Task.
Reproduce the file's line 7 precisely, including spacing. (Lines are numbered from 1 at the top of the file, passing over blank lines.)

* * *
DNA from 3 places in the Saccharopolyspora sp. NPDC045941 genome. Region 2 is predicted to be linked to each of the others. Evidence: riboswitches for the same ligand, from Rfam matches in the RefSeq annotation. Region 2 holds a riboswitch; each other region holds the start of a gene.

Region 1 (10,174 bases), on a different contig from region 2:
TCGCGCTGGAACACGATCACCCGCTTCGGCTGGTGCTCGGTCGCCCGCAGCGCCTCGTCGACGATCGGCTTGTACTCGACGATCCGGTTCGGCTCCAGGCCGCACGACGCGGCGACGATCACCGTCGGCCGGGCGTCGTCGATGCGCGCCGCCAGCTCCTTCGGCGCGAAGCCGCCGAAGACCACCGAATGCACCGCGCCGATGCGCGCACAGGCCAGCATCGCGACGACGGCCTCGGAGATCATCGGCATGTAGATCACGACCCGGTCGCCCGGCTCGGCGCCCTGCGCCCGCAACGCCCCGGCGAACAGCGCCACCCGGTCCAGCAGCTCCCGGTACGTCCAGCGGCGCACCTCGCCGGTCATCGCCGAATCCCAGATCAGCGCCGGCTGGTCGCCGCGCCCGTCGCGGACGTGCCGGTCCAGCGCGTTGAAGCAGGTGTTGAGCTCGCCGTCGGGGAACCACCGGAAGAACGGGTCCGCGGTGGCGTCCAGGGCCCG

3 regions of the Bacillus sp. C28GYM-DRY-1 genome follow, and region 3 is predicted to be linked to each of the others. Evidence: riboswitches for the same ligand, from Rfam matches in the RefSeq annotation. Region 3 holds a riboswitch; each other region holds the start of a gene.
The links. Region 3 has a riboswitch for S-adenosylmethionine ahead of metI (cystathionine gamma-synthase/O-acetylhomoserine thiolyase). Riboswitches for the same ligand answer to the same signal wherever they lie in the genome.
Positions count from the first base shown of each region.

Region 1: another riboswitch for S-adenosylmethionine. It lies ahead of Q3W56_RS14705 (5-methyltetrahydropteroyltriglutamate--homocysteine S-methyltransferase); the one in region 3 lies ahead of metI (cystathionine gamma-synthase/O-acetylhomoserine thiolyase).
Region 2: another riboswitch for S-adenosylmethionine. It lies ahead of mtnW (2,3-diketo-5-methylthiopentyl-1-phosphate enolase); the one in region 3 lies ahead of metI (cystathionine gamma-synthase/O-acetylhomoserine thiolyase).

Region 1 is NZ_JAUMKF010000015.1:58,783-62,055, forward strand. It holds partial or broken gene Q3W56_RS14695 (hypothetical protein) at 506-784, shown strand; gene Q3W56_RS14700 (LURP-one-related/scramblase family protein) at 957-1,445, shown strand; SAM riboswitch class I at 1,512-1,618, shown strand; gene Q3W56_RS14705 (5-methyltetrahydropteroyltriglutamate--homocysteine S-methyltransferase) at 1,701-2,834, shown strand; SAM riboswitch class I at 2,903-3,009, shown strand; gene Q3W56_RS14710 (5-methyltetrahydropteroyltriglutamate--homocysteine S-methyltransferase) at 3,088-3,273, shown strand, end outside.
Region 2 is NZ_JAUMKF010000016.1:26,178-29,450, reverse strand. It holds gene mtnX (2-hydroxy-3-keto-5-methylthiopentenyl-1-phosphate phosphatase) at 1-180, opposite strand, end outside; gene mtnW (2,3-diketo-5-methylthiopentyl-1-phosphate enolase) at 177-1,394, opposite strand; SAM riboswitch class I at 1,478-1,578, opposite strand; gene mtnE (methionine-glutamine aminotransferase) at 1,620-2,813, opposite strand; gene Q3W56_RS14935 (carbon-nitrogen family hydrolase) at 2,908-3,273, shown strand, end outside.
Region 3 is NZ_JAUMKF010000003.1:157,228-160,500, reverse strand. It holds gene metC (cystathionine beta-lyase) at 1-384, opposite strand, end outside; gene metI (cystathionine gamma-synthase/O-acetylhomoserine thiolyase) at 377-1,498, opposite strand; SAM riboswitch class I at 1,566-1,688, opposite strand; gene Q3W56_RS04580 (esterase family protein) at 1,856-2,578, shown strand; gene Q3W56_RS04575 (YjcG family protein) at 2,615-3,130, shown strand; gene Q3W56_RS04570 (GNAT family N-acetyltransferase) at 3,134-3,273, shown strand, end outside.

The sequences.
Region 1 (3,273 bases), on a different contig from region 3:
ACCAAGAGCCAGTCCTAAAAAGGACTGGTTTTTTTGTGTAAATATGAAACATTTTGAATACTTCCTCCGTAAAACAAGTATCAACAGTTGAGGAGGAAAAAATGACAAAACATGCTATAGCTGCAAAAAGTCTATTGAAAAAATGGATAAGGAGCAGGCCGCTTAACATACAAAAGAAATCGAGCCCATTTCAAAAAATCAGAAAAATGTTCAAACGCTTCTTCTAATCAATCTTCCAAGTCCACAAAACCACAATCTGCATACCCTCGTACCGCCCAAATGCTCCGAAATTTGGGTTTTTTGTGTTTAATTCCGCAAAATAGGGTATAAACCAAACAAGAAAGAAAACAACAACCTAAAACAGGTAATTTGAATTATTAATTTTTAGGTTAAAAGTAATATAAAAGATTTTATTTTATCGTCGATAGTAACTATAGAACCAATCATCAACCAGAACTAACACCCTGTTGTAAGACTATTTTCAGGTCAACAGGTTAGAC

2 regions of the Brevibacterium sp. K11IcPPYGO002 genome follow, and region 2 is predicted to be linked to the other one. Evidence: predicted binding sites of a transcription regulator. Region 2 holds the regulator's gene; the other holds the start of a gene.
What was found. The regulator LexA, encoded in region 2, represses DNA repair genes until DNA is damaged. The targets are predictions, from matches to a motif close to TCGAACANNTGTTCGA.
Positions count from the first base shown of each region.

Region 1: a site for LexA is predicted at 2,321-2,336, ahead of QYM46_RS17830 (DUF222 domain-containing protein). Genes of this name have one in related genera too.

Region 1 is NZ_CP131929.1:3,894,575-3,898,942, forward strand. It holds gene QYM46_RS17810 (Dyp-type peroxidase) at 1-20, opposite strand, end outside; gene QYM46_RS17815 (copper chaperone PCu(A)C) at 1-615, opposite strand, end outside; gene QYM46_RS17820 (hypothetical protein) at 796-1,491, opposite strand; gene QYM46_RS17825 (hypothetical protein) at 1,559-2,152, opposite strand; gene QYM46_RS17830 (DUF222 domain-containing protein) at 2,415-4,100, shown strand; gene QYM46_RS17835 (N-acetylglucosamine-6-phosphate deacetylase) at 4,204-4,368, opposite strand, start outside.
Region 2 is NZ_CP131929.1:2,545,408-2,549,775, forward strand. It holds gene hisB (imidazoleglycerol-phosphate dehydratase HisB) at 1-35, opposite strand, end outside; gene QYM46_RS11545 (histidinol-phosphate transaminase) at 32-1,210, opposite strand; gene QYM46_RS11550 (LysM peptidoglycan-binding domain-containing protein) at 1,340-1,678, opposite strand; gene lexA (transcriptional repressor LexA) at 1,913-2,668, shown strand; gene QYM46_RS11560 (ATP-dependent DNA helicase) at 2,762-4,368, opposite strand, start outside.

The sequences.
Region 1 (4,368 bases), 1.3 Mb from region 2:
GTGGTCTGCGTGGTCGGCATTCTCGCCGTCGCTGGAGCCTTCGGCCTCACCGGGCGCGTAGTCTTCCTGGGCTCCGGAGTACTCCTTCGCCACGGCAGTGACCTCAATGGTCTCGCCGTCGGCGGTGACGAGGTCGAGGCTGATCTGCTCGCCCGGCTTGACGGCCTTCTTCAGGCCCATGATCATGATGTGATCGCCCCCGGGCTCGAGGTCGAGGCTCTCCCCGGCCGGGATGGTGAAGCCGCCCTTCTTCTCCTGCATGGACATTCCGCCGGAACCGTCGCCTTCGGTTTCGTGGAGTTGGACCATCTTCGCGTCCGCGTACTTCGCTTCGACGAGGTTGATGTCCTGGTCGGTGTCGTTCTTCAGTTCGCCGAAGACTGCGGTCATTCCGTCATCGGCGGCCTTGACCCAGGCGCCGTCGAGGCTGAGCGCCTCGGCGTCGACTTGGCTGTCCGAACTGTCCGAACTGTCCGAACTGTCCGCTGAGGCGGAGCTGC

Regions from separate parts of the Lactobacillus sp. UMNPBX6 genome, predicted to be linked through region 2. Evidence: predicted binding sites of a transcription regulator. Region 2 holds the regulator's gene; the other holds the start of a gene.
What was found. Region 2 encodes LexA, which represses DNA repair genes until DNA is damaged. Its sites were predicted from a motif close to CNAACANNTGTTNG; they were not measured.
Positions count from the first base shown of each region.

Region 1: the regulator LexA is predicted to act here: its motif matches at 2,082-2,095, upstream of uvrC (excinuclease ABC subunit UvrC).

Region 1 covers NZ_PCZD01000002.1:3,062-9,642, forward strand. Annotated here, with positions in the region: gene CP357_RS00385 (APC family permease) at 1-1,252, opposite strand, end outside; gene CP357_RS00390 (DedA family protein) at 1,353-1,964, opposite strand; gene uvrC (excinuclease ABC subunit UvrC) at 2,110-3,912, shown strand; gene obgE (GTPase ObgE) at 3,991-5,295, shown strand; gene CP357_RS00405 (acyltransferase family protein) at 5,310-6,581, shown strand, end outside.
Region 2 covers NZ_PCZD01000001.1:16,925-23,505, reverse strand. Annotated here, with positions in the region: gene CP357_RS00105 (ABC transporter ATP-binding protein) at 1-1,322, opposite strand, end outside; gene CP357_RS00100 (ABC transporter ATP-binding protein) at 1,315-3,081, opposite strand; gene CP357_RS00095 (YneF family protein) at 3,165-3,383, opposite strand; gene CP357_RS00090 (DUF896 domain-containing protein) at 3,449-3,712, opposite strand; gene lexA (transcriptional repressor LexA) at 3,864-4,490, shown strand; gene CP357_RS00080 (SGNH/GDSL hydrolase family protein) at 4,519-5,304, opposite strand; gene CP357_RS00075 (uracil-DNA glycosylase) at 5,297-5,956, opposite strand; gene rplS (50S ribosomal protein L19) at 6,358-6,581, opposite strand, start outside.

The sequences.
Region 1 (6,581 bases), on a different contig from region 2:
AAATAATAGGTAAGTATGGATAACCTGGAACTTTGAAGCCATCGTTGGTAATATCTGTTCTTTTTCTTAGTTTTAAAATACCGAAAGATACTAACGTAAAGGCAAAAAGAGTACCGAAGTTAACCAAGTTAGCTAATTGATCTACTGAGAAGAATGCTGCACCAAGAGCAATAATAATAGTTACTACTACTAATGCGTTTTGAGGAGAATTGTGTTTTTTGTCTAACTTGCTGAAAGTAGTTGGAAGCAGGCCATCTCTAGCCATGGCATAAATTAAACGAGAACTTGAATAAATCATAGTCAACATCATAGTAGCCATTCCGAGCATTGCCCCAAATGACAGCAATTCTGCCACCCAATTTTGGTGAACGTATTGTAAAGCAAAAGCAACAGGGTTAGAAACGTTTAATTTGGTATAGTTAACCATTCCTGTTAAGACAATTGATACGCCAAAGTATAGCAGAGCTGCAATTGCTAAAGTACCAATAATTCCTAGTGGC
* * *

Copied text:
Region 1: another riboswitch for S-adenosylmethionine. It lies ahead of Q3W56_RS14705 (5-methyltetrahydropteroyltriglutamate--homocysteine S-methyltransferase); the one in region 3 lies ahead of metI (cystathionine gamma-synthase/O-acetylhomoserine thiolyase).